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Crude oil settles at 9-month high on vaccine, stimulus hopes


Moderna vaccine advances through FDA approval

Congress close to passing $900 billion stimulus package

Gasoline cracks fade amid weak jobs data

  • Author
  • Chris van Moessner
  • Editor
  • Jim Levesque
  • Commodity
  • Oil
  • Topic
  • Coronavirus and Commodities

Crude futures settled at fresh nine-month highs Dec. 18 as the US moved closer to greenlighting a second COVID-19 vaccine.

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NYMEX January WTI settled 70 cents higher at $49.24/b, and ICE February Brent was up 76 cents at $52.26/b.

Front-month settled at the highest since Feb. 25, while front-month Brent was last stronger on Feb. 26.

NYMEX January RBOB settled 75 points higher at $1.3956/gal, and January ULSD was up 1.78 cents at $1.5130/b.

A US Food and Drug Administration advisory panel on Dec. 17 voted to approve Moderna's COVID-19 vaccine, paving the way for the agency to issue emergency authorization.

"Crude prices are rising again as Moderna's COVID vaccine is poised to get vaccine authorization from the FDA," OANDA senior market analyst Ed Moya said in a note. However, prices are likely to run into resistance at higher levels until the vaccine rollout becomes widespread, he added.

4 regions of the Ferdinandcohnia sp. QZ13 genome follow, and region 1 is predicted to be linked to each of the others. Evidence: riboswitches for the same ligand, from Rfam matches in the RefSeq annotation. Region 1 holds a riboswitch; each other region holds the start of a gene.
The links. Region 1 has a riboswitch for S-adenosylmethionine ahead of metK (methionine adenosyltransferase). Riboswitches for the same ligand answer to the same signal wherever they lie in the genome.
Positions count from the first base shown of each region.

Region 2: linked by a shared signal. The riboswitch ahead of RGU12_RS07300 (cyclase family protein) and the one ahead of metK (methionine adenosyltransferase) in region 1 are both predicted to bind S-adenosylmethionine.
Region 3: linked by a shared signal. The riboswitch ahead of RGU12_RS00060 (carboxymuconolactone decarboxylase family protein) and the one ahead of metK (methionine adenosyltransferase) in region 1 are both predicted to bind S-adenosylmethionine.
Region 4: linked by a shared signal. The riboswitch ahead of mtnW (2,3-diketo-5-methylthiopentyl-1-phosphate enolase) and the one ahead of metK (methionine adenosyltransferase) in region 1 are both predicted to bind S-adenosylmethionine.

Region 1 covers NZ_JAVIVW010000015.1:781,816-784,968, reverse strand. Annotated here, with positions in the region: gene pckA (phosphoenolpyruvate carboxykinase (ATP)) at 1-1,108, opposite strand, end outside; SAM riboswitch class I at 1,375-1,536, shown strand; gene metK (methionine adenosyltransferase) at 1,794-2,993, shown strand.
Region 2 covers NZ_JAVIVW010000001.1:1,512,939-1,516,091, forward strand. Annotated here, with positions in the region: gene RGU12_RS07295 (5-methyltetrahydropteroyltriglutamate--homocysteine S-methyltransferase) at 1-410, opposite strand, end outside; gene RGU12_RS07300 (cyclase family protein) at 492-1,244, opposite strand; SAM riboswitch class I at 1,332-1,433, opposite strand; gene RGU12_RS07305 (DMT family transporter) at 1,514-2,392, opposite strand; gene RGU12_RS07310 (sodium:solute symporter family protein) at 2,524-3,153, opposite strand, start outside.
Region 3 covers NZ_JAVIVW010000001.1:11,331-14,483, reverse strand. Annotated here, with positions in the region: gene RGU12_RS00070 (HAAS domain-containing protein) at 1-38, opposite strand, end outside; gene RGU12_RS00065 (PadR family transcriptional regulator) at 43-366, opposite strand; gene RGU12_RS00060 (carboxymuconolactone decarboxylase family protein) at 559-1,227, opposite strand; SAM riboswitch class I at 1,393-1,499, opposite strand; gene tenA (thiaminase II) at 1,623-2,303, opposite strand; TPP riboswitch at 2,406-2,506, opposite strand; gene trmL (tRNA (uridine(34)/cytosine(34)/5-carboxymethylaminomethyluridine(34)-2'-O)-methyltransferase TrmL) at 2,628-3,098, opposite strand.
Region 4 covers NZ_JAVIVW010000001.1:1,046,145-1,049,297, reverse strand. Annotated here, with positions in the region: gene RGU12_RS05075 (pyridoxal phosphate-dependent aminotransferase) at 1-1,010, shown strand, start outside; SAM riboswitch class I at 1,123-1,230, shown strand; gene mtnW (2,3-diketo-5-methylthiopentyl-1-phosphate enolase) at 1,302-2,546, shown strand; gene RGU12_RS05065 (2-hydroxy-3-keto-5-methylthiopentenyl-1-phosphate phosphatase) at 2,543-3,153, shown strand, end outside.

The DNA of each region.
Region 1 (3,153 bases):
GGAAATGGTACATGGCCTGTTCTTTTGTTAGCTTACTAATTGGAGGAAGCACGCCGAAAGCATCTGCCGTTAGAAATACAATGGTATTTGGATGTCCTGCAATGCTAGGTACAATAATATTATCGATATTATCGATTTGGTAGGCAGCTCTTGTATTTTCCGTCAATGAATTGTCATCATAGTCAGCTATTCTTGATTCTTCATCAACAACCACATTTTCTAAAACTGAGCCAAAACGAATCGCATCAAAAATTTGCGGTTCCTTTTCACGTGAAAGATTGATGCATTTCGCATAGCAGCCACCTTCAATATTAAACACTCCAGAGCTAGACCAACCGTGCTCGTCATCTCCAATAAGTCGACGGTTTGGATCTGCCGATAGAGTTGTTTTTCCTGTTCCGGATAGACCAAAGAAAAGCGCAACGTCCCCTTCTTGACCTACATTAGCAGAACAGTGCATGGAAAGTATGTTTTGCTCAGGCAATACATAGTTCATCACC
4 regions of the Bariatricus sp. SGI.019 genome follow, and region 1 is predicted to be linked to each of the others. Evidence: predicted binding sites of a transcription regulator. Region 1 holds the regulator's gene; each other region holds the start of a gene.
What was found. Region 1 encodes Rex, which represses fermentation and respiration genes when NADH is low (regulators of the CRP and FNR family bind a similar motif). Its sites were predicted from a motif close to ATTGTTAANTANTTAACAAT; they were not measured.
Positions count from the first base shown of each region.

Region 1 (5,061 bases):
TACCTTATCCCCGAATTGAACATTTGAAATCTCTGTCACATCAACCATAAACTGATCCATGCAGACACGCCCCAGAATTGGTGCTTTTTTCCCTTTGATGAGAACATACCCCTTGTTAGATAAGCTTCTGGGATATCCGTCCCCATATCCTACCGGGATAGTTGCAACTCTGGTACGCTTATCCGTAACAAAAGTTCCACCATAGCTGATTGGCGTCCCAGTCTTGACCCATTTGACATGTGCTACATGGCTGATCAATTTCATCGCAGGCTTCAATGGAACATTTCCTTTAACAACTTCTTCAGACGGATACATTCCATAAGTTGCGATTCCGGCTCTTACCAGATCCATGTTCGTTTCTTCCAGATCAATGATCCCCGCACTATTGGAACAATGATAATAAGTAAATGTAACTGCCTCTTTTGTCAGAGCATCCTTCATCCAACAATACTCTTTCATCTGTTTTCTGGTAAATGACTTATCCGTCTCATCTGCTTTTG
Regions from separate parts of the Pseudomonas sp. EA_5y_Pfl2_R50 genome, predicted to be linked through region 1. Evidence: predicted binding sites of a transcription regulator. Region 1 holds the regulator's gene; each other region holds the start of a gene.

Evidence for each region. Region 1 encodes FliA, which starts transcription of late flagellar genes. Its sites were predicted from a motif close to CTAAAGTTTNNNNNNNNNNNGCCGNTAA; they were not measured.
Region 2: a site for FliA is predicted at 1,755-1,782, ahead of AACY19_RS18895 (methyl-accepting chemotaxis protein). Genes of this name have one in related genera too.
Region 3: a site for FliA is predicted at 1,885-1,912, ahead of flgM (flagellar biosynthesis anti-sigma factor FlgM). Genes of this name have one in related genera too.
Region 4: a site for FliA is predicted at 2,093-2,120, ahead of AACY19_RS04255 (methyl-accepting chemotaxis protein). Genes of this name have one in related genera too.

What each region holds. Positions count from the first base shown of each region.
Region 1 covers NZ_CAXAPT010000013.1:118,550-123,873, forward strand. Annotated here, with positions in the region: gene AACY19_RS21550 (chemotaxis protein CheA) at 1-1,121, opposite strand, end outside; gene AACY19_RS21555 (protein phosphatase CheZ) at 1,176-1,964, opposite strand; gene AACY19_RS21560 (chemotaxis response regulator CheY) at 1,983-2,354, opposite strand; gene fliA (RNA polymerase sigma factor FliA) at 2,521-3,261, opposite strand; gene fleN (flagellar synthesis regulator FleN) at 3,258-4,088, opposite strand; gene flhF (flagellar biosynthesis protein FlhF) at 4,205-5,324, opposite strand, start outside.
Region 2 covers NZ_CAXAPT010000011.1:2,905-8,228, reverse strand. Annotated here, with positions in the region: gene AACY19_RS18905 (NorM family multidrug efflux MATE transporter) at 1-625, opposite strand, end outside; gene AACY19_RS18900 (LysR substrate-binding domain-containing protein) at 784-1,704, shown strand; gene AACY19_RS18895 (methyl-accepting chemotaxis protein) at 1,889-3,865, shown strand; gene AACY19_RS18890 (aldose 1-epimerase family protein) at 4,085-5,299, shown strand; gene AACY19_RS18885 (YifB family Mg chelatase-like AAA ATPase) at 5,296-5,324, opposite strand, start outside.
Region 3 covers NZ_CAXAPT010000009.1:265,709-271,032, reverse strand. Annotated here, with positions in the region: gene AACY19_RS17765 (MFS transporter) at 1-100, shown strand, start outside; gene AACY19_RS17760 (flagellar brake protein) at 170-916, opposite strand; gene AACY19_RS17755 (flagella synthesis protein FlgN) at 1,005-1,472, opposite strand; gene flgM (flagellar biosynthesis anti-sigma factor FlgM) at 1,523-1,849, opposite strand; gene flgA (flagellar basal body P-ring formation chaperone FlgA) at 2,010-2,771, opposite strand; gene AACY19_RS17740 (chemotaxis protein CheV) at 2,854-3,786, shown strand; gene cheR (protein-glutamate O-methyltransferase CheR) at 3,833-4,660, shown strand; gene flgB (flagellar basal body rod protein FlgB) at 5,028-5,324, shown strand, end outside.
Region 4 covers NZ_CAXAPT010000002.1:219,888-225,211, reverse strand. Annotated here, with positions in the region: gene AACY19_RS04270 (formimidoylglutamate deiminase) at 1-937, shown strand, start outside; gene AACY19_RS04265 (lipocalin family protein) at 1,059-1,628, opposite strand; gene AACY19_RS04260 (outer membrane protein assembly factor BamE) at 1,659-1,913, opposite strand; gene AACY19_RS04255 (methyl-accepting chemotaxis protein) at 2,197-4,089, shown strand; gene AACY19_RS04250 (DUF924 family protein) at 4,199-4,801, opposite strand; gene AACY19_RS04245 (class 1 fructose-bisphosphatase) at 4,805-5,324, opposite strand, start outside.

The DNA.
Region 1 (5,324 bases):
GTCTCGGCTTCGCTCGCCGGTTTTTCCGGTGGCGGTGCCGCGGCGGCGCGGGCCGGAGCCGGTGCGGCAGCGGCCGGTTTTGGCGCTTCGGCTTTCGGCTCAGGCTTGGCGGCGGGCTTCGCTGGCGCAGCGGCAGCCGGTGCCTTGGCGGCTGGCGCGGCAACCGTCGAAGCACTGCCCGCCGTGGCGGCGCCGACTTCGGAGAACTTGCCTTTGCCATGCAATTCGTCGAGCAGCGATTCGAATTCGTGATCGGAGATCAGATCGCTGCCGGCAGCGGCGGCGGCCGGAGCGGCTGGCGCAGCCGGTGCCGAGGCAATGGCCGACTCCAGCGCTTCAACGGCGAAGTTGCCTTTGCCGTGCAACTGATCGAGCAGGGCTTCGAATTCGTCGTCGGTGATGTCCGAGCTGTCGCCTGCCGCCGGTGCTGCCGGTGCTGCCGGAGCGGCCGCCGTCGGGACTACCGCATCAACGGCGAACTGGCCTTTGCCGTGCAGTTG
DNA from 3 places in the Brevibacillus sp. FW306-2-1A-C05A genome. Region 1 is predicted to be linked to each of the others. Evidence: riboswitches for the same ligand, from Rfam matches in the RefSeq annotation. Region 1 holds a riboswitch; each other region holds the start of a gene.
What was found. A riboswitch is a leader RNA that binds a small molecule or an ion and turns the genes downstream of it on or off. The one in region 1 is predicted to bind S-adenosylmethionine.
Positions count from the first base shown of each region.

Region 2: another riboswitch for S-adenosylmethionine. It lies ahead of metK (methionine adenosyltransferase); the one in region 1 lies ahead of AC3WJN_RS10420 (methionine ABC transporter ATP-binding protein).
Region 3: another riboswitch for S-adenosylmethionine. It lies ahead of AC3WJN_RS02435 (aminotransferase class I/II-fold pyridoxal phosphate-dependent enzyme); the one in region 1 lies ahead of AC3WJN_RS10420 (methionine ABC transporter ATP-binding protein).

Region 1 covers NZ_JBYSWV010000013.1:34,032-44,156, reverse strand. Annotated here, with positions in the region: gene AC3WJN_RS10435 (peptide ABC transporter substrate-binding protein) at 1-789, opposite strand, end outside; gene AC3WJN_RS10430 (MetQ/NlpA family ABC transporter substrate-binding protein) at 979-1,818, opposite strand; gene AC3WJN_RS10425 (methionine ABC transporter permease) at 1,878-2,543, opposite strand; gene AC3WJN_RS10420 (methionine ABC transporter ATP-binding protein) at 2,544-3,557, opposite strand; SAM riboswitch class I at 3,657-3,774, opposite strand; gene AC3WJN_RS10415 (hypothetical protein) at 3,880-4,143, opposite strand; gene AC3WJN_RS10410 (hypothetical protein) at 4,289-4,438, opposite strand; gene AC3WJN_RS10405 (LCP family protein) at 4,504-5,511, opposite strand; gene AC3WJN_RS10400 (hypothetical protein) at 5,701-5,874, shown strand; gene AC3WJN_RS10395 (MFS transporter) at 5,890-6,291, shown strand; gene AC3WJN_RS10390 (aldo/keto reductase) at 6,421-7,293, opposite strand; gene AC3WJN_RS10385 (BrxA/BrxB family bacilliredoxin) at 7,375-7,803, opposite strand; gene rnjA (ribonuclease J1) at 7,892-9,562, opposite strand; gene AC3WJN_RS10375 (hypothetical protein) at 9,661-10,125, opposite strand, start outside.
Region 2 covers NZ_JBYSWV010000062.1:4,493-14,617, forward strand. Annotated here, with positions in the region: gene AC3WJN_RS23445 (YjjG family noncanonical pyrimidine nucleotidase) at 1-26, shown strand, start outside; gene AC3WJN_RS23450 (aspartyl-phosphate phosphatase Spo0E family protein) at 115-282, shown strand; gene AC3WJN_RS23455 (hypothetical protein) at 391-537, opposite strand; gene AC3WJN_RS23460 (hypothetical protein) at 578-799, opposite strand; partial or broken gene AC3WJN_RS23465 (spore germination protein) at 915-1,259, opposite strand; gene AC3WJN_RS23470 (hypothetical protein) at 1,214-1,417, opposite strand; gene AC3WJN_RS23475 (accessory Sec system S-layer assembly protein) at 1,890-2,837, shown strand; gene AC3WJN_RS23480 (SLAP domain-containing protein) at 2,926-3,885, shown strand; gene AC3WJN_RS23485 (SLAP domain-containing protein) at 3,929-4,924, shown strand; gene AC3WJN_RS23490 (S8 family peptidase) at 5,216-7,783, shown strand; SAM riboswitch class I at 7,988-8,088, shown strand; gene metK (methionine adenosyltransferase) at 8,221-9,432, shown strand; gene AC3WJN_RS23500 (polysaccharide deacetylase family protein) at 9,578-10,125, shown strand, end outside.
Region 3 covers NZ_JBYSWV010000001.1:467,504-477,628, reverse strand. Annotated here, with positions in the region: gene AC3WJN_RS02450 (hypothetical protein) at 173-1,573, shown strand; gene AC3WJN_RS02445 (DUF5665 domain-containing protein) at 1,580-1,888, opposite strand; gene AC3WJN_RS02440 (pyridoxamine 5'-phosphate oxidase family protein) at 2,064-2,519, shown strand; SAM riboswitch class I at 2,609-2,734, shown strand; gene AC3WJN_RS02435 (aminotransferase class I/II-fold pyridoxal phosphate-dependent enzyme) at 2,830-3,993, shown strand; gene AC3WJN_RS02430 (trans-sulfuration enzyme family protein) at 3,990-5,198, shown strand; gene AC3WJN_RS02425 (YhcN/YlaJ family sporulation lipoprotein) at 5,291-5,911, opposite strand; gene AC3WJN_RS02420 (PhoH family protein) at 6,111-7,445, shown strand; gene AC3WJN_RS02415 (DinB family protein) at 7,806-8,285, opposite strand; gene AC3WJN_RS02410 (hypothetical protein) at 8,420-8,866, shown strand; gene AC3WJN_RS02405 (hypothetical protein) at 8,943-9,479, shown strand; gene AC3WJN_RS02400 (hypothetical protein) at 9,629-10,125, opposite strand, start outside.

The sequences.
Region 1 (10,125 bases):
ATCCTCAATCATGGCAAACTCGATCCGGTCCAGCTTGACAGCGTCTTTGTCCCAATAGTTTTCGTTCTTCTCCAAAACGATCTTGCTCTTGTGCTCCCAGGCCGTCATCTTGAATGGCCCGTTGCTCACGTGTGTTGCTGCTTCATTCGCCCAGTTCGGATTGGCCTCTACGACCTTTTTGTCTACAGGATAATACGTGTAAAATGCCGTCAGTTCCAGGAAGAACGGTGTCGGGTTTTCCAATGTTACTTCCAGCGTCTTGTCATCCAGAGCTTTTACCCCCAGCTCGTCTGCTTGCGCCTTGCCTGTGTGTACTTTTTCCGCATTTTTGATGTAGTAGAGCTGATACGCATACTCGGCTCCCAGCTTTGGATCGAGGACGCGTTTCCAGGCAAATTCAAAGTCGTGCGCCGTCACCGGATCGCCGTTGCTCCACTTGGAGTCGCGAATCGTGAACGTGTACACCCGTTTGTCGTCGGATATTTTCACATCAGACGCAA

"Successful vaccine execution is what is needed to send WTI crude well above the $50 level and that is unlikely to happen for months," Moya said. "The virus spread across the US is going to test hospital capacity over a few states, and that should see lockdowns extended throughout the next couple of months."

Progress on the vaccine approval comes as Congress appears closer on passage of a $900 billion stimulus package that includes direct payments and expanded unemployment benefits. Lawmakers had said they intended to attach the relief bill to broader government funding bill due by midnight Dec. 18.

A total 885,000 people filed for unemployment benefits for the first time for the week ended Dec. 11, according to US Department of Labor data released Dec. 17, up 23,000 from the prior week and above market expectations of around 800,000.

The weaker-than-expected labor market data highlights the vulnerabilities in the US economic recovery but may in fact be somewhat supportive of oil prices, as it is likely to add pressure to congressional efforts to pass a stimulus package.

Still, gasoline cracks were trending lower amid near-term demand concerns. The front-month ICE New York Harbor RBOB crack against Brent fell to $6.11/b in afternoon trading Dec. 18, down from a close of $6.53/b the day prior.

Oil prices have also gleaned support from a weaker US Dollar. The ICE US Dollar Futures Index was trading at below 90 late Dec. 18, up slightly its Dec. 17 close but still at levels last seen in April 2018.